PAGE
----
I wouldn’t say Americans are stupid, but I would say they are in a stupor. Ergo, the cultural sham that is the hate crimes narrative. And just when do we refer to crimes as “hate crimes?”
I suspect we can hop aboard our Wellsian time machine and go back a really, really long way to sniff out the first hate crimes of antiquity. We’d find that most crimes were in fact sourced in hatred of some sort. Hate is a function of era and the period’s values. Still, hate is hate, regardless of reason, and murder is murder, regardless of hate. The motivations for murder, due to murder being the ultimate form of destruction, do not matter to the victim or the victim’s loved ones. If you murder someone for money or for love or because they have a funny name, does the dead person care? I think not. Do the dead person’s parents? I doubt it; they’ve lost their loved one and this insurmountable fact will forever alter their lives.
The “why” of the murder sates some cruel distinction that is useful on a darkly informative level, but dead cannot be more. A judicial sentence for homicide should be harsh in and of itself if the murder was not committed in self-defense or accidentally. The calculus for the murder should not trump the magnificent evil of murder. Once we begin embellishing the finality of murder with plug and play social offenses, we trivialize the act.
So when is a hate crime a hate crime?
Is there a date we can officially call it? Perhaps using an arbitrary demarcation in the sociocultural sphere when we became collectively aware that hate is a sin of the modern mind or when we chose to prioritize hate as an aggravating factor (because murder and assault are never enough to the Woke mind).
The murder of Maggie Long on December 1, 2017, was not a hate crime when it occurred. But in 2021, as we retroactively examine all human misdeeds, and witnessed from our newly quantum perspective, it is a hate crime.
Maggie Long’s body was found after officials responded to a house fire in Bailey, Colorado, the FBI said. According to 911 calls, there reportedly were people inside the residence causing damage, the FBI said. The report said at least one male was on the property.
One male on the property? Now that is a crime.
The El Paso County Coroner’s Office ruled Long’s death on December 1, 2017, as a homicide, the FBI said.
The FBI’s Denver office didn’t say which form of bias is being investigated in Long’s case. The agency defines a hate crime as criminal offense against a person or property motivated in whole or in part by the offender’s bias against a religion, disability, ethnicity/national origin, sexual orientation, gender or gender identity.
And there is this bit of disingenuousness on the part of CNN.
Since Long’s death, anti-Asian hate crimes more than doubled during the pandemic, according to the Center for the Study of Hate and Extremism at California State University, San Bernardino.
As if implying that Long’s murder was the rallying call for all anti-Asian acts only in the 4 years since. Because we all heard about Maggie Long’s death, right? You know how journalists work: twist a little editorial license and imbue your narrative with a dose of willful agenda. Sleight of semantic hand, so to speak.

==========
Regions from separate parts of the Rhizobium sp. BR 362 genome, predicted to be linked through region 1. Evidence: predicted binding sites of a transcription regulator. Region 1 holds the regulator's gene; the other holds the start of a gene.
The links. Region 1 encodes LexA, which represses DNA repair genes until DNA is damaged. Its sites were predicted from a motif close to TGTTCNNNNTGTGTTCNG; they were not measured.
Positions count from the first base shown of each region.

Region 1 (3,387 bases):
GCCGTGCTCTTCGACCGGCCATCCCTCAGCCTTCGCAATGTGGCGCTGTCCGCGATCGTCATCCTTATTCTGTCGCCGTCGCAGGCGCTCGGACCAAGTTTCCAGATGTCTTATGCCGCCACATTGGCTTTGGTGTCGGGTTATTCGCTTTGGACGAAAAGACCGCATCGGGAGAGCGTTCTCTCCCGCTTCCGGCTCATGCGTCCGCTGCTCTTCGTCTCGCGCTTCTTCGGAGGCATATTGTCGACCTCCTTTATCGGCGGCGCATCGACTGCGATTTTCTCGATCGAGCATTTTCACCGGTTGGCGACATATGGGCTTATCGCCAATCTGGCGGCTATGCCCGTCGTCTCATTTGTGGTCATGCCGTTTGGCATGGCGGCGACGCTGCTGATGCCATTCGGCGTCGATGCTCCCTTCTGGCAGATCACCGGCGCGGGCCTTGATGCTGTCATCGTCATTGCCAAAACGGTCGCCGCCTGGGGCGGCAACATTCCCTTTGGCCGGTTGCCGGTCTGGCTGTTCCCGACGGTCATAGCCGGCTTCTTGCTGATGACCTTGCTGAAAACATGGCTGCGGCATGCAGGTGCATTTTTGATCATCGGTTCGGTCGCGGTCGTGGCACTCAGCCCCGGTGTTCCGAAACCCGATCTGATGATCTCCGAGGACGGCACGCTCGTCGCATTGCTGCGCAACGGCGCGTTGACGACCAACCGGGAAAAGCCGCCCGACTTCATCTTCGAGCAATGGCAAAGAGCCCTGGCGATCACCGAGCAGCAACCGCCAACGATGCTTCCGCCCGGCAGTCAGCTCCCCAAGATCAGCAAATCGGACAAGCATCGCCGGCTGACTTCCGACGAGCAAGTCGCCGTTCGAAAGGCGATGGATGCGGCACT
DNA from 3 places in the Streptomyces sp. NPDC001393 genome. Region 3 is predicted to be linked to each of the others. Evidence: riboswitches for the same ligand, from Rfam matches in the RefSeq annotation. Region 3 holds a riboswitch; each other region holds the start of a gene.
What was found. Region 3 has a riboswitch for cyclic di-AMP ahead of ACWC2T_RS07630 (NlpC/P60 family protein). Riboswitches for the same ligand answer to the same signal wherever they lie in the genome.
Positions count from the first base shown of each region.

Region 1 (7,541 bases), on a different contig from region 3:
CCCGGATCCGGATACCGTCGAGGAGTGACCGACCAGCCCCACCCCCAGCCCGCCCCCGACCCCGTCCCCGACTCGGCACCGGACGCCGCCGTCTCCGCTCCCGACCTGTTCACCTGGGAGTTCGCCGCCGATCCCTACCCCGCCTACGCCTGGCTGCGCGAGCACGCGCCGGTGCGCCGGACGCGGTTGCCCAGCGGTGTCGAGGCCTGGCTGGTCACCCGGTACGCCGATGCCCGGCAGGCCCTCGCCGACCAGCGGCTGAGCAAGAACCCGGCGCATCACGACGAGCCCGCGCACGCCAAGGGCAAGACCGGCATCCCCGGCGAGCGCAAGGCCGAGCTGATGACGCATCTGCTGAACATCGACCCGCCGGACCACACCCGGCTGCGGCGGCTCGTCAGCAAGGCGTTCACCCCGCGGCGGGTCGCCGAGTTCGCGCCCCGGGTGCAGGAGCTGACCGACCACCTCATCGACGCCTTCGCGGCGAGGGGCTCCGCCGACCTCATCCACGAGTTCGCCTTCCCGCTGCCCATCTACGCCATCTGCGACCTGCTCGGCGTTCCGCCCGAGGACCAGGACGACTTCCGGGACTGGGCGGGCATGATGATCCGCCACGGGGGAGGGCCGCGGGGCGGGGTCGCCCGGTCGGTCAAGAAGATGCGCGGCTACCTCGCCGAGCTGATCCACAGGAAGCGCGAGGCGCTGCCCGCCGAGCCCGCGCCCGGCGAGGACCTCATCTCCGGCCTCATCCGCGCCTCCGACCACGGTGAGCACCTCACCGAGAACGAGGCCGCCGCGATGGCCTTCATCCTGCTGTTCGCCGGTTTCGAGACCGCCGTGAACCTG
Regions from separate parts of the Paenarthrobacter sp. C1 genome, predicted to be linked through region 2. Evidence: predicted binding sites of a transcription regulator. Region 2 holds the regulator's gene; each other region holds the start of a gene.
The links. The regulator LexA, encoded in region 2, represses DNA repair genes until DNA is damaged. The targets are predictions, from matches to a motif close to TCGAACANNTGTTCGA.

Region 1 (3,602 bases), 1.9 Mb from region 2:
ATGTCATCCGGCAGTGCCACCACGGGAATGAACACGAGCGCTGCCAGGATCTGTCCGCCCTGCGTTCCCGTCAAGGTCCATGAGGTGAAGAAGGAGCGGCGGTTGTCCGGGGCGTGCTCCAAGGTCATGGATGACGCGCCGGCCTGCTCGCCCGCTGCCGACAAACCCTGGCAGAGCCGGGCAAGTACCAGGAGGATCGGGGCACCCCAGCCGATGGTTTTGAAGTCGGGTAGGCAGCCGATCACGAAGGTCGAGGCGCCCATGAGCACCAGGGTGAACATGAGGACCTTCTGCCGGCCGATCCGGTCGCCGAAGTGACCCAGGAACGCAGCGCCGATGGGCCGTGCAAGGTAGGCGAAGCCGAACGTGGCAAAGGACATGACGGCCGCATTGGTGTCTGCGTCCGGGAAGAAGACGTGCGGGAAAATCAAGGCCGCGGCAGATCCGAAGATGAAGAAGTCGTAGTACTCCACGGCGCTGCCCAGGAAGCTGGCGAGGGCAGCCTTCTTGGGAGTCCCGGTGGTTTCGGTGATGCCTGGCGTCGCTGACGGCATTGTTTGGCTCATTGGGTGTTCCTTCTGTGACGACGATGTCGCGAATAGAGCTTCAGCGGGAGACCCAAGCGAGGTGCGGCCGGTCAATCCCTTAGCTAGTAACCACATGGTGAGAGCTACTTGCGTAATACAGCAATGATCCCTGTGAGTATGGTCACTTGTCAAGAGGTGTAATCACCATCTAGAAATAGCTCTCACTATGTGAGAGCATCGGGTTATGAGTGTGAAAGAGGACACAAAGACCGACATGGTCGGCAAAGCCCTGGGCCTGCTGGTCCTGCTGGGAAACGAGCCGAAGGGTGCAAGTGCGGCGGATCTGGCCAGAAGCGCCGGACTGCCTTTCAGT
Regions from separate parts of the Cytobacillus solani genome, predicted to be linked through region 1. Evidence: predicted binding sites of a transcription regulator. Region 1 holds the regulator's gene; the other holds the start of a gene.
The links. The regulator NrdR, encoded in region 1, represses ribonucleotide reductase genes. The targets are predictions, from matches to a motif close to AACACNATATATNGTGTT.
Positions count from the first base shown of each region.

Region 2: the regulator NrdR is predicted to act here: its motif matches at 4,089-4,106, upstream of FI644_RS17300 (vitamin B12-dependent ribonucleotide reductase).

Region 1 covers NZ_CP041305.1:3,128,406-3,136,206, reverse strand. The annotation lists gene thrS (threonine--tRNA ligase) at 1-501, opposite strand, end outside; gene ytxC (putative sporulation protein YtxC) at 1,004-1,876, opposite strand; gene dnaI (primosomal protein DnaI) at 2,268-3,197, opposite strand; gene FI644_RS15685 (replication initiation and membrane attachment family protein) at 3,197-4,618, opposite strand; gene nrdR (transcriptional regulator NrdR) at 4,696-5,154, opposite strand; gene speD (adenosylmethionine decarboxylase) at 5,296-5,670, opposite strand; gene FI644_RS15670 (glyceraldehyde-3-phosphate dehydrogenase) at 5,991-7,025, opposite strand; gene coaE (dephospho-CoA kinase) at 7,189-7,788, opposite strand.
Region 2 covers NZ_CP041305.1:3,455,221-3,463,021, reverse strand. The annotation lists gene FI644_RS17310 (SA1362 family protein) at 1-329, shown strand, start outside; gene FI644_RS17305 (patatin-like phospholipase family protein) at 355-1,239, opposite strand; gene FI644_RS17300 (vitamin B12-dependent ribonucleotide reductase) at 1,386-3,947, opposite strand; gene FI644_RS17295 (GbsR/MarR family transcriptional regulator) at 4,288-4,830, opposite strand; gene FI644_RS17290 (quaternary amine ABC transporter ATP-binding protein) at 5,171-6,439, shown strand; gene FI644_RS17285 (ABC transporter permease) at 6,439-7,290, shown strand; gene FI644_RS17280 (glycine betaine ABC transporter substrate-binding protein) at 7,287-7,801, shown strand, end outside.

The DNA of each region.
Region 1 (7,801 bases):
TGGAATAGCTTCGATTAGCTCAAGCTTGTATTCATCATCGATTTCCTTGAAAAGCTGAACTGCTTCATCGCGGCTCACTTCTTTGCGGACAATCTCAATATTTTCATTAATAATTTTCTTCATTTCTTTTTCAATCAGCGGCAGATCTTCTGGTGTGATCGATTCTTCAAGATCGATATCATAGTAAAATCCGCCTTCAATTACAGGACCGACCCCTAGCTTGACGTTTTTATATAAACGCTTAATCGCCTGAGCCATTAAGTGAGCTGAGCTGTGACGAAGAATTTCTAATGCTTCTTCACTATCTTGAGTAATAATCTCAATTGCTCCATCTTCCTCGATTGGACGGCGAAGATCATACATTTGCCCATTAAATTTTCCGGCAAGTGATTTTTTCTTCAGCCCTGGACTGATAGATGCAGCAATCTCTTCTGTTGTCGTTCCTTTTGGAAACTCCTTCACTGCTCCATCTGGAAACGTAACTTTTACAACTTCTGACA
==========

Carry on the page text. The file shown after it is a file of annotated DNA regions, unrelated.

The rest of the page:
I postulate that Maggie Long’s murder existed in a bizarre “superposition” state for 4 years in which it assumed the theoretical properties of murder and hate crime. The vast array of hate crime qualifications surely can be molded to fit Long’s death from 4 years ago in the spirit of today’s cultural hate crime obsessive climate.
religion, disability, ethnicity/national origin, sexual orientation, gender or gender identity
Oh yeah, we got this in the bag!
Similar to Schrödinger’s cat, Maggie Long’s corpse has been both a murder victim and hate crime victim since December 1, 2017, but never both.
Now that 2020’s Summer of Hate has lifted the lid, we witness Maggie Long’s murder as a hate crime. Opportunistic “victimism” is how we roll in 2021, and Long’s sisters reflect the exploitive nature of the superposition this hate crime perpetrated upon Maggie Long.
CNN affiliate KUSA-TV spoke with the victim’s sisters, Lynna and Connie Long, who said they were initially surprised when they learned the murder was being investigated as a hate crime.
“We just haven’t experienced that type of violence firsthand, but knowing what happened to Maggie and just the nature of the violence, it is something that should be taken into consideration,” Connie Long said. “Her race, her gender, you know, all of those are contributing factors for why these perpetrators thought it was OK to do that to her.”
Wow, that is some egregious solipsism by her sister, Connie. The most dismaying thing about her opportunistic victimism is that I can’t single her out for that kind of aberrational logic. It exists collectively across great swaths of the U.S. In fact, it is the U.S.
Maggie’s other sister, Lynna, ups the idiocy ante by widening the label of “hate crime” to encompass the mere choice to commit a crime against certain aggrieved groups. Period. That’s the only criteria for a hate crime. In other words, hate crimes cannot be committed against white cis males who don’t need wheelchairs.
Lynna Long added: “The crime that was committed against my sister is a crime that was committed against an Asian American woman.”
Well said…? Any other categories we can posthumously shoehorn Maggie into?
Through the fog of hate and murder and modern sensibilities of hurt feelings and victimism, there is one constant, one fixed element that governs and overrides all the bullshit: money.
Park County Sheriff Tom McGraw, whose office is also investigating the murder, said treating the case as a hate crime allows his department to qualify for more funding and resources.
Greed is not quantum.